Has War Made Me Radical?

There are many writers out there who fight for seeing the gray, for being introspective, for thinking deeply about situations and not forcing ourselves into a life of propaganda and simplistic thinking.  And this war in Gaza, which is hopefully winding down, has thrown us off.

I noticed it among many writers.  The ones who, when the conflict first began – back when things seemed a lot more complicated, when three Jews had been kidnapped and killed, and a few other Jews had done a revenge killing of a young boy – were calling for people to look at things calmly, to evaluate things in a measured fashion.  We were apologizing for the death of the young boy.  We were frustrated, seeing some people adopting radical tones.

But then the rockets came.  And then the tunnels were discovered.  And then the war truly started.  And then the world started condemning Israel, as they tend to do.  And then our soldiers died.  And then their civilians died. And then more died.

And soon, I noticed something, not just within me, but within most writers who were calling for this gray, for this peaceful, calm, complicated thinking.

The gray started to get lost.  The calls for complicated thinking started shedding.  Soon, we were out there, like all the rest, calling for the world ot understand Israel’s actions.  We were spreading our own propaganda.  We were fighting the good fight.

Suddenly, there was no gray.

I noticed it in my fellow Muslim writers as well.  A writer who I’ve always admired as a voice of moderation began mercilessly attacking Israel for its war.  A friend of mine in Saudi Arabia claimed Israel’s very existence was what encouraged antisemitism.

I think most people would see these developments as negative.  “War makes people radical!” they say.  “You’ve bought into the propaganda!” they yell.

Another Time When Choices Were Made

I wonder what it was like to be a peace-loving postmodernist devoted to diversity in Europe in the 1930s.

Your country is on the verge of getting invaded by an evil psychopath with an army of devoted brainwashed followers.  The Jews in your hometown are shaking in their boots, knowing that if you fall, the lucky ones will be shot on the spot, and the unlucky ones…  You’ve seen other countries fall piece by piece, and as far as you are aware this psychopathic leader won’t stop until he’s taken over the whole world.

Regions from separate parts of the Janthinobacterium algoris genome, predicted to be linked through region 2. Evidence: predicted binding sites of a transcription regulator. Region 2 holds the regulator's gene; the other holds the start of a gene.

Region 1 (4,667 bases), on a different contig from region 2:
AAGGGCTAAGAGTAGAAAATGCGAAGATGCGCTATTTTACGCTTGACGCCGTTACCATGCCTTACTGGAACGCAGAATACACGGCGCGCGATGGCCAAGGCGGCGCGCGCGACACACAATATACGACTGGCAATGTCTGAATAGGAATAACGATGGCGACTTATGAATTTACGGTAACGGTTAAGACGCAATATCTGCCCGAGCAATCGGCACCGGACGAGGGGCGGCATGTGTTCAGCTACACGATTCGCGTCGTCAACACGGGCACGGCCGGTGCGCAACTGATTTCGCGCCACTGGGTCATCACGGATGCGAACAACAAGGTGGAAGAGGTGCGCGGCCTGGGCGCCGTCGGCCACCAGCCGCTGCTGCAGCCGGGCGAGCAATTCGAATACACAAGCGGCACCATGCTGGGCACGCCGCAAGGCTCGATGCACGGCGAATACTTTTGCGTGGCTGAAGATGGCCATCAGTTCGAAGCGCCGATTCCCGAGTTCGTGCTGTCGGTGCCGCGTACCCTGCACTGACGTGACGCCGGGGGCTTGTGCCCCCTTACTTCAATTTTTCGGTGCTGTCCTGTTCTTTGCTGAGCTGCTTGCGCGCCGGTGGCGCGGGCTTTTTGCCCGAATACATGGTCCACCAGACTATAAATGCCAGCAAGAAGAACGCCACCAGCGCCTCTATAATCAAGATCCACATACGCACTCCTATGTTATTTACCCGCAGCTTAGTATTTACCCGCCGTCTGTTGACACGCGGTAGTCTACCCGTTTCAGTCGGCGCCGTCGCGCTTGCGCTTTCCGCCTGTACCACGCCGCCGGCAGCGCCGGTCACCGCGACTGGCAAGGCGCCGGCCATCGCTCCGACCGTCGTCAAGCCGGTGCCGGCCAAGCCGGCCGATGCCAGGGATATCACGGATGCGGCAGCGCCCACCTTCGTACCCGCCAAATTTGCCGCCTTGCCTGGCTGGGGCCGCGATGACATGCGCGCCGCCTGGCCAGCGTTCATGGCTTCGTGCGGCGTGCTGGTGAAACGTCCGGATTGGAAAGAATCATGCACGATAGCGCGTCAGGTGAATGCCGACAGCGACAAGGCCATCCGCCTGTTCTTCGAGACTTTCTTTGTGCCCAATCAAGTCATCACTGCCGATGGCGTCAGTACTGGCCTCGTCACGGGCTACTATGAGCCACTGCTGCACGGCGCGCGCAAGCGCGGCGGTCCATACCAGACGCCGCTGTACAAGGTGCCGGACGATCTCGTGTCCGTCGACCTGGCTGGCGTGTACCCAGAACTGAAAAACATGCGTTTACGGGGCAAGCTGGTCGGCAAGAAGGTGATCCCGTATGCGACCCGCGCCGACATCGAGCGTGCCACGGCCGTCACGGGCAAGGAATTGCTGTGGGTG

How would you see it?  What would you say?  Would there be a way to look at this while still remaining calm, remaining peaceful, looking at the gray and the complications of it all?


This isn’t 1930’s Europe.  There is no Hitler on the verge of taking over the world, thank the Good Lord.

But I think we can compare our situation, in a way, to the peace-loving postmodernist in Europe.

A war breaks out.  Suddenly, a choice needs to be made: am I for or against this war?

I’m sure the European would have preferred to discuss the ins and outs of war, the various advantages, the value of fighting and not fighting.  But it no longer mattered once the war actually was upon him, once his country had made its choice.

There are times, in other words, where the gray disappears, where it matters, theoretically, but in which we must make a choice between the black and the white.

I wanted nothing more when this whole mess began than to start looking at everything from all the different angles.  To use the conflict as a means to introspection, as a way to get others to introspect.

But suddenly, the anger of the world erupted.  The fighting in the streets, the surrounding of synagogues by vile antisemitic dreck in Paris.

Israeli soldiers began dying.  Palestinian civilians.  Hamas continued its lies.

And suddenly, the gray no longer mattered.  Introspection no longer mattered.

What mattered was that, among the many wars being fought, there was also a war of words.  And by keeping my voice moderate, calm, level-headed, I was essentially a pacifist in a war that was leading to the suffering of Jews the world over and to a war I, in the end, considered just.

All my desire for peace with Muslims, the awareness that some of the moderate readers I wanted to most read my blog, the peace-lovers, the liberals, the deep thinkers… the awareness that they would be upset with my speaking my mind on this, on my choosing white or black as opposed to gray… all these things mattered less and less as the war wore on.

I was either a soldier, or I was AWOL.  There would be a time for peace, for calm deliberate talk about unity and the gray.  Now was not the time.

I think there is a deceptive nature to the concept of avoiding black and white thinking.  The gray can be seductive.  It can allow us to wallow in a world where choices are not made.  Seduce us into thinking, thinking, thinking without taking a deliberate, hard stance.

What “Choosing Sides” Reveals

As a writer, I am saddened by the fact that this war has created so much division among people that could have, in another situation, been united.  Who were uniting in a world of peace.

But it has also made it clear that much of that unity was an illusion.  An illusion that we allowed to deceive us as long as it never had to be tested.

War, something with which, on a practical level, you can only be for or against, doesn’t necessarily make us more radical.  It brings out our true beliefs.  It causes all our introspection and self-examination to be tested.  The black and white of it tests the gray we’ve delved into.

And perhaps therein lies the lesson: even the gray is complicated.  Even the infinite nature of complicated thinking is finite.  And sometimes, it is by choosing the black or the white that we truly can tap into the power of that infinitude.